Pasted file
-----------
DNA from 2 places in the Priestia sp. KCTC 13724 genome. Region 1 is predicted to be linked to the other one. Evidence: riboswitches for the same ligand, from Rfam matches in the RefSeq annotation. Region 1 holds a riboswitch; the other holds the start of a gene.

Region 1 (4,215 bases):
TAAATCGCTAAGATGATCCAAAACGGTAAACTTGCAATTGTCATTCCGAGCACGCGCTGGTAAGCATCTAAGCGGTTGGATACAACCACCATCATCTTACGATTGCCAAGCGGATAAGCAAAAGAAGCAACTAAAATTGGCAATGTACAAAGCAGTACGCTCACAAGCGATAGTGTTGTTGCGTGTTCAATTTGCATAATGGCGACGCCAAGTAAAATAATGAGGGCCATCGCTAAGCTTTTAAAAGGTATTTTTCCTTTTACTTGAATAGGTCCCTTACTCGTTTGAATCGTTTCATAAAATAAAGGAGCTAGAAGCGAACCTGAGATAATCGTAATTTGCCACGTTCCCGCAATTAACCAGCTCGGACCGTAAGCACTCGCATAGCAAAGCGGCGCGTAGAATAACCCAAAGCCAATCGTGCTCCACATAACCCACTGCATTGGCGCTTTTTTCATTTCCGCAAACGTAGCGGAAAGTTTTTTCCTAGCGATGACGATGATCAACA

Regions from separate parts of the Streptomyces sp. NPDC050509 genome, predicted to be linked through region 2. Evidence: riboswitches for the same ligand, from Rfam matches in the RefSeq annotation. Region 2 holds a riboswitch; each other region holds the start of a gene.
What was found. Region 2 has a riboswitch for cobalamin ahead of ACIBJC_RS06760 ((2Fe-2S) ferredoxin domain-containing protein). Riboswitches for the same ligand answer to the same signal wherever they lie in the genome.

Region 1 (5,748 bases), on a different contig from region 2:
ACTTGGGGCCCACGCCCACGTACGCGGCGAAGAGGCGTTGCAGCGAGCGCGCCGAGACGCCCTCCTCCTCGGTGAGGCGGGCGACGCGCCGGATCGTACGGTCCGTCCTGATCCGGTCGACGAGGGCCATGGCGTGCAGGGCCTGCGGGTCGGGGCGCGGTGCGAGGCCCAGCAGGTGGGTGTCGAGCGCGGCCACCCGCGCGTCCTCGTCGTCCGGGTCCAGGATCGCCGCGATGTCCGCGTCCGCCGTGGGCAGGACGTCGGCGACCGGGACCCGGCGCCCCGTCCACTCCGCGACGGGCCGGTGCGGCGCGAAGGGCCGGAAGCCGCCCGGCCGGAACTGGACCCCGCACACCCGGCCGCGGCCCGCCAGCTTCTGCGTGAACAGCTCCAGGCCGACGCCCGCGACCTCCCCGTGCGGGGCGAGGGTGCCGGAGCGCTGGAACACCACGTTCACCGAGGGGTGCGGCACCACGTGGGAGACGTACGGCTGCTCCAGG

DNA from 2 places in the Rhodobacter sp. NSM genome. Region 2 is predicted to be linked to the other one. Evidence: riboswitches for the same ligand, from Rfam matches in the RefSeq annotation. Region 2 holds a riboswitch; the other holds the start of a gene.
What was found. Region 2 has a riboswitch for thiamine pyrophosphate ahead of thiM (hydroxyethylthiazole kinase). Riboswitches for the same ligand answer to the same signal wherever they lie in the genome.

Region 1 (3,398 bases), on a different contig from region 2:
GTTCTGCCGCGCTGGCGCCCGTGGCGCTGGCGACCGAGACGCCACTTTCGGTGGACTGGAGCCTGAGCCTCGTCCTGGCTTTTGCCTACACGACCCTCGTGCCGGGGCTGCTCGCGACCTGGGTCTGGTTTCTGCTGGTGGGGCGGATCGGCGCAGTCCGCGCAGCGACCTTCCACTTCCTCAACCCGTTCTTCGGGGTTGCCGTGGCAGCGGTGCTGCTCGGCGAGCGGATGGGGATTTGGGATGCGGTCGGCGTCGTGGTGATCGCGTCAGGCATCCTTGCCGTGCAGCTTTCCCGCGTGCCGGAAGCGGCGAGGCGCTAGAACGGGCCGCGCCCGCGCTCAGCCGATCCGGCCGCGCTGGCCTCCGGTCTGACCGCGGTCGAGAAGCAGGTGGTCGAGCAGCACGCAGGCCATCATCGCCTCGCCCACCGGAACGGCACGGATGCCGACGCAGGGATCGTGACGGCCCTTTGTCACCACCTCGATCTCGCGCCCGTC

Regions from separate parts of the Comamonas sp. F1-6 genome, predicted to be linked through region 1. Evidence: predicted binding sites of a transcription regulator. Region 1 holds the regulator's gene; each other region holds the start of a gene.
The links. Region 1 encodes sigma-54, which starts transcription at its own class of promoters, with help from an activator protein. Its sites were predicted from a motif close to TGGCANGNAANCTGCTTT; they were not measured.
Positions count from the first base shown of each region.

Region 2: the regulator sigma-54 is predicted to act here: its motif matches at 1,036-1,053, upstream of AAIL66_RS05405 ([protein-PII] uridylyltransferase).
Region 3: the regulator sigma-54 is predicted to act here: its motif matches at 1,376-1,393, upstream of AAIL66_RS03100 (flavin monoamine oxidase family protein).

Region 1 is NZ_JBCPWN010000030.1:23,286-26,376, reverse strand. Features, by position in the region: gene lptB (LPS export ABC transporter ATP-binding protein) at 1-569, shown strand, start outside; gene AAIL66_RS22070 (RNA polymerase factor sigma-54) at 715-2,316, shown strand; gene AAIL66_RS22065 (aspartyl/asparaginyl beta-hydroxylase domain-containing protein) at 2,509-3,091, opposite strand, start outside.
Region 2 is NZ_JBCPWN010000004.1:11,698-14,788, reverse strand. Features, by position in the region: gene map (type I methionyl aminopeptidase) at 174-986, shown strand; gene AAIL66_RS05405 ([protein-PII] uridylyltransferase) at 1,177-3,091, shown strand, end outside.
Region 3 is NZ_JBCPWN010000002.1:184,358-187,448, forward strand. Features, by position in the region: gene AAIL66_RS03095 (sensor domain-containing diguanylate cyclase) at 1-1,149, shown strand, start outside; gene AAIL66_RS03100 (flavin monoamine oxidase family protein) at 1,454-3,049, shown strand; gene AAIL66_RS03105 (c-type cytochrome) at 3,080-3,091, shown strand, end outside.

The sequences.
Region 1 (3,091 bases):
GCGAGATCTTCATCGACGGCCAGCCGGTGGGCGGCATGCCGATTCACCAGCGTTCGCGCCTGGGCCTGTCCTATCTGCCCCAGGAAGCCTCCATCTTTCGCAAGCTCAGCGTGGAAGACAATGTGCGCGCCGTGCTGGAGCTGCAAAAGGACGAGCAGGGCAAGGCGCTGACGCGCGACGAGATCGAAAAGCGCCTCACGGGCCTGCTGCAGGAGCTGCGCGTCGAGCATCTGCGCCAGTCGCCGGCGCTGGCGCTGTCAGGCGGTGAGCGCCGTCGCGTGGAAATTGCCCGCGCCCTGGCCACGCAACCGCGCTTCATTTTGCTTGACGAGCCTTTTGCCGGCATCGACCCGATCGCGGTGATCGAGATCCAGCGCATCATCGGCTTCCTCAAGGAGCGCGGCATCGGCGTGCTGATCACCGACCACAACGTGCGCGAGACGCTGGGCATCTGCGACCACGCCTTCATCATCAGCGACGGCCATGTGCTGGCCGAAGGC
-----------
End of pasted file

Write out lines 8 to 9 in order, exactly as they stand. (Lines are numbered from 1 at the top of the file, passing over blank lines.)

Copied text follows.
DNA from 2 places in the Rhodobacter sp. NSM genome. Region 2 is predicted to be linked to the other one. Evidence: riboswitches for the same ligand, from Rfam matches in the RefSeq annotation. Region 2 holds a riboswitch; the other holds the start of a gene.
What was found. Region 2 has a riboswitch for thiamine pyrophosphate ahead of thiM (hydroxyethylthiazole kinase). Riboswitches for the same ligand answer to the same signal wherever they lie in the genome.